They’re so convinced they’re the good guys while they spread lies and stigma about vulnerable people. They don’t want to talk about their own behavior. The LIE of DBT certification, which means nothing. It means a fully certified DBT therapist can say things like:. I wouldn’t need consultation if it wasn’t for you and then she can collude with the psychiatrist to make the patient go impatient for an ECT consultation after the patient has explained in no uncertain terms that ECT is the thing that disabled her and afterwards that psychiatrist said, you have borderline personality disorder. That’s why the ECT didn’t work. They have no shame. They will keep spreading lies and destroying lives like they did to mine.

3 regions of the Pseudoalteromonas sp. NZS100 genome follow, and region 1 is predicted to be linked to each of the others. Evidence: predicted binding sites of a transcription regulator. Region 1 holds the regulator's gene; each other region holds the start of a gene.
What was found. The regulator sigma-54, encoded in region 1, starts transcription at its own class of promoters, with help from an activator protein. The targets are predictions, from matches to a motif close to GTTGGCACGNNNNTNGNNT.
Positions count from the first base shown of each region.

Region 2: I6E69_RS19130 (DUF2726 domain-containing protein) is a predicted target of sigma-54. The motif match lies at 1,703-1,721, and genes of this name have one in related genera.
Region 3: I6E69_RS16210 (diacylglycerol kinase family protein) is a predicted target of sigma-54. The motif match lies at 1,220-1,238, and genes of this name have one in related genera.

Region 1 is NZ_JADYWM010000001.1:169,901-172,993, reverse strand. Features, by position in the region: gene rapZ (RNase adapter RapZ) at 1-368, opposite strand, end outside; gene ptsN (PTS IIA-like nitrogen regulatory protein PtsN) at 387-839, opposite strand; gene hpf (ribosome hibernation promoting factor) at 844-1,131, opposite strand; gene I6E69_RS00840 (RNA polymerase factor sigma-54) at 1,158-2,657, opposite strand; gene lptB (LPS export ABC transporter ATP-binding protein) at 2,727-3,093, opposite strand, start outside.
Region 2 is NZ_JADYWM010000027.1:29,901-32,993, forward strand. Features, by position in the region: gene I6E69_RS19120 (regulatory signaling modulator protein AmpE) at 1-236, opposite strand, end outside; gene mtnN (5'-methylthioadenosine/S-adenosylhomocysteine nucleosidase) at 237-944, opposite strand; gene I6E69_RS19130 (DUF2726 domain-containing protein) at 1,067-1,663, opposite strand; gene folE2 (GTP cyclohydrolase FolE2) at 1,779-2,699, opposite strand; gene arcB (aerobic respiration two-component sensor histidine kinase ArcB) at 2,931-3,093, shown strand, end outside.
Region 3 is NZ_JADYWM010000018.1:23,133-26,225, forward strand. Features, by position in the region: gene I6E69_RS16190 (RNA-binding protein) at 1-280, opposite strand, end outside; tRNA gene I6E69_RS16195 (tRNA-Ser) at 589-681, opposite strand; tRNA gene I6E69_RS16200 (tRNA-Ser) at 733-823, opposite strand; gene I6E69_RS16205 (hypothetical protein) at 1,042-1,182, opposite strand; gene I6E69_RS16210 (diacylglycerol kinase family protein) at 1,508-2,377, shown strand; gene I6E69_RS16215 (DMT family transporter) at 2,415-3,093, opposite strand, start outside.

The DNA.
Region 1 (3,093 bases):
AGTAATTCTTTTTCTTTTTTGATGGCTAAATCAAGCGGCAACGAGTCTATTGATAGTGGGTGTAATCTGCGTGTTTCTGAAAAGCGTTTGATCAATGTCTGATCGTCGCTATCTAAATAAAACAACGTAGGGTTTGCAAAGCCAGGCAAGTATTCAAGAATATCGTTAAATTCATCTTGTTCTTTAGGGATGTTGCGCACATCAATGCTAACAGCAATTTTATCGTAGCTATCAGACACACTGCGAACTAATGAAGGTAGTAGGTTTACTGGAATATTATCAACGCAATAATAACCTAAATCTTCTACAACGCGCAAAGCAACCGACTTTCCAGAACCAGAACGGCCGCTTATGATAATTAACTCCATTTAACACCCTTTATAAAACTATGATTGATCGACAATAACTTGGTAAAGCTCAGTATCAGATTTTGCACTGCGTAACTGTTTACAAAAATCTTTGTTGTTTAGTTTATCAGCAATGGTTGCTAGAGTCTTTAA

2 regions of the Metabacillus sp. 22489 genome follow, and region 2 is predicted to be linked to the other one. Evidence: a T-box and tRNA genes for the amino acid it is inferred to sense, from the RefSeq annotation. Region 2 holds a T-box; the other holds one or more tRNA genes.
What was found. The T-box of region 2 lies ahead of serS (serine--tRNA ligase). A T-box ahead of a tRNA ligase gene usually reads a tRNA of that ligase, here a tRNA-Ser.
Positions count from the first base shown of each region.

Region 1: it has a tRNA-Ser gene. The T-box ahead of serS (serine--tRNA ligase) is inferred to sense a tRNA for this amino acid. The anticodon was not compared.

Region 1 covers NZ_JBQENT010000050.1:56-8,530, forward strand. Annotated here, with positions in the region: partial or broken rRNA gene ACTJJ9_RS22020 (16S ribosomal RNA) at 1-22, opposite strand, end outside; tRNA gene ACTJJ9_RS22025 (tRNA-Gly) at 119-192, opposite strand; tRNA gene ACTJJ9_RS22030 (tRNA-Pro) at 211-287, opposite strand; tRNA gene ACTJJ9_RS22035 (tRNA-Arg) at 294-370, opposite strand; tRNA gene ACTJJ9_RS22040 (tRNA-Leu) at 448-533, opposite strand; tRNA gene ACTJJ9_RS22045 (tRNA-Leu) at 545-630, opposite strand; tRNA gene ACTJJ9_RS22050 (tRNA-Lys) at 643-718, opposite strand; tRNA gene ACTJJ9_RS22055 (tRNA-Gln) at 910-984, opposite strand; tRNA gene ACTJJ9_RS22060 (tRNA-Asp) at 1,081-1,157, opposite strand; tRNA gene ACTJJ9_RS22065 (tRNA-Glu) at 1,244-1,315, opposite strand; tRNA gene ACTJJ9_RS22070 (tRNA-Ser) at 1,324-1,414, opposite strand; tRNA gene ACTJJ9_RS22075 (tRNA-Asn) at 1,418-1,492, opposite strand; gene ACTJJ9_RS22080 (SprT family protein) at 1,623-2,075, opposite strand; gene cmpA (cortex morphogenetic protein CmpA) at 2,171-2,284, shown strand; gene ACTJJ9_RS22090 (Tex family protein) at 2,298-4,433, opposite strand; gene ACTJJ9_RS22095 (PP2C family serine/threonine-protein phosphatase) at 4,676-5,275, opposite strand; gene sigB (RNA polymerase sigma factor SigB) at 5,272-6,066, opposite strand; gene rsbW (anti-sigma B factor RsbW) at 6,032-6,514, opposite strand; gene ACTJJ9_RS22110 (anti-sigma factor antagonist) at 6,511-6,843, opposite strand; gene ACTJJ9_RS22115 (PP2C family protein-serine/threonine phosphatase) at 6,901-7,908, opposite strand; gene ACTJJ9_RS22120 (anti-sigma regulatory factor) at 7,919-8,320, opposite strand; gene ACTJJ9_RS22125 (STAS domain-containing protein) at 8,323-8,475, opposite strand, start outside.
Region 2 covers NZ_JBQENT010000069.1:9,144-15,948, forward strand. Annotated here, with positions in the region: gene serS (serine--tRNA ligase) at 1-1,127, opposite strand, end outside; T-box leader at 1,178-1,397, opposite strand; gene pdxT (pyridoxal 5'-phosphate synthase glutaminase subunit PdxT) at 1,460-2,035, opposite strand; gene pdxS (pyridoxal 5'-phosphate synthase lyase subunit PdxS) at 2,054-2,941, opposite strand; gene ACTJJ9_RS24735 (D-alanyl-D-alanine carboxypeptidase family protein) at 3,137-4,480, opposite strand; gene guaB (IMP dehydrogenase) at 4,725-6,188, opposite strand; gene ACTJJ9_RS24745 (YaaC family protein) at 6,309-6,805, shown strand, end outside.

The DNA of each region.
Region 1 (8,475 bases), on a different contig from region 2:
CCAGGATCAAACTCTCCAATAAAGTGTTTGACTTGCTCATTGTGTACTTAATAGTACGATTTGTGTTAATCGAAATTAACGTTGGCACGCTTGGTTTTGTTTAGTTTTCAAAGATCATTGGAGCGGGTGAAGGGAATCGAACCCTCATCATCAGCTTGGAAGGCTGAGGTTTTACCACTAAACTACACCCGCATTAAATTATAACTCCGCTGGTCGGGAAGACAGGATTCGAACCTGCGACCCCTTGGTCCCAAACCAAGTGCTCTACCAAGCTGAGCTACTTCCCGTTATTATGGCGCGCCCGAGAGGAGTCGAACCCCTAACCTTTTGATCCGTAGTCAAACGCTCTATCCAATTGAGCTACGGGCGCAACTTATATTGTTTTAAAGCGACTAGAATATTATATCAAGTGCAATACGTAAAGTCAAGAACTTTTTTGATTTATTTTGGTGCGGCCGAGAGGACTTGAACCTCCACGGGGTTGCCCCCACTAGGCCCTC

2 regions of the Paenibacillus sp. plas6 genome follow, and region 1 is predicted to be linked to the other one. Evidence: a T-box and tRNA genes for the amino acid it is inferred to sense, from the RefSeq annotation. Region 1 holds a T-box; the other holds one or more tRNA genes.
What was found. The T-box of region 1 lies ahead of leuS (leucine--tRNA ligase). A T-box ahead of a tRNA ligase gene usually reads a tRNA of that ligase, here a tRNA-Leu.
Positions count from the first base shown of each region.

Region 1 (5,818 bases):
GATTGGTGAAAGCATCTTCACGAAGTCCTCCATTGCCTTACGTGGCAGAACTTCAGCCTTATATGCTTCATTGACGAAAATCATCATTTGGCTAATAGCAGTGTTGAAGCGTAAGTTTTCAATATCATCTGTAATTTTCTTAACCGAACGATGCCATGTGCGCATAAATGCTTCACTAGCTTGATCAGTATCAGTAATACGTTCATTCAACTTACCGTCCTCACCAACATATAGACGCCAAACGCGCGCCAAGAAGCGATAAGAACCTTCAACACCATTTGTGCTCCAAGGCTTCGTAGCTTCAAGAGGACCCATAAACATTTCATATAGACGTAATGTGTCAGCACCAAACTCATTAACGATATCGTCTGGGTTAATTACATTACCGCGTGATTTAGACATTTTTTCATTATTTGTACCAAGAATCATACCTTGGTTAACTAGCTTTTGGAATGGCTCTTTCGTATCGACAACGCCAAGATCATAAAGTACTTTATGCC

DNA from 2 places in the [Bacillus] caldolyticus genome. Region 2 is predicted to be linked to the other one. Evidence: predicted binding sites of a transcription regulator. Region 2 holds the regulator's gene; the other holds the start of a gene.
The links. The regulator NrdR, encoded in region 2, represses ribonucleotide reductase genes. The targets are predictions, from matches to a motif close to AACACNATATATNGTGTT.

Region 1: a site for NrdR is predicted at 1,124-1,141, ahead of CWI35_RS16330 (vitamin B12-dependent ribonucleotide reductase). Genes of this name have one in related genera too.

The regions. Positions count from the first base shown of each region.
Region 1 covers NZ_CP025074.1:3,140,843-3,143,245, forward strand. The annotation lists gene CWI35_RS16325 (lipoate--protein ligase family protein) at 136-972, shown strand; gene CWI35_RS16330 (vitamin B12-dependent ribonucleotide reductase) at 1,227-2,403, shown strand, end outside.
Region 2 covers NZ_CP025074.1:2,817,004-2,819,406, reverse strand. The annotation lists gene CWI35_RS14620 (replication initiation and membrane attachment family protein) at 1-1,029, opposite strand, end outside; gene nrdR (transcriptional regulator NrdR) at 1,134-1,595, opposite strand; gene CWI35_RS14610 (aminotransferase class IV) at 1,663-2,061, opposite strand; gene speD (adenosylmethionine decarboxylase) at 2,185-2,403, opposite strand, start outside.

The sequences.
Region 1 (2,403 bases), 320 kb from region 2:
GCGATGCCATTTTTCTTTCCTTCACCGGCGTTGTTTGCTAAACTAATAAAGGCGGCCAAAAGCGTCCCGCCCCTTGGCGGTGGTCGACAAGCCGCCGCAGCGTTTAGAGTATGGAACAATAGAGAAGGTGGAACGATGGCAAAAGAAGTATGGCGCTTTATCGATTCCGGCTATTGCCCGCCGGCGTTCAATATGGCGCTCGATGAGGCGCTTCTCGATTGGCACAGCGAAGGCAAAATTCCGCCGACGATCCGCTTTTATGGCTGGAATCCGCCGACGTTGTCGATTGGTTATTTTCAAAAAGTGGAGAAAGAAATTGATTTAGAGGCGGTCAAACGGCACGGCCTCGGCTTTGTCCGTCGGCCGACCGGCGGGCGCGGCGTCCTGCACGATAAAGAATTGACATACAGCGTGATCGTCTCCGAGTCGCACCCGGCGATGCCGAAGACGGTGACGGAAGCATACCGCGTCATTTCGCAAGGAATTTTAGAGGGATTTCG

12. Dr. Hickey thank you for your account. It’s definitely an interesting aspect of social change, that an individual cannot forthrightly state their distaste or disgust without being distanced. If Dr. Aftab was to tell us how he really feels, I think he would be at risk of being ostracized by his peers. I get a strong sense reading between the lines of his article that he sympathizes very closely with the conclusions you’ve drawn. If only more providers would be willing to understand this without having to be so buttered up or sugar-coated first.. the state of treatment might actually be salvageable into something person-centered. But with this much grandiosity, it seems like a total revision is the only way to create person-centered care as was originally imagined by the humanistic folks of the 60’s (Rogers, Gendlin, etc).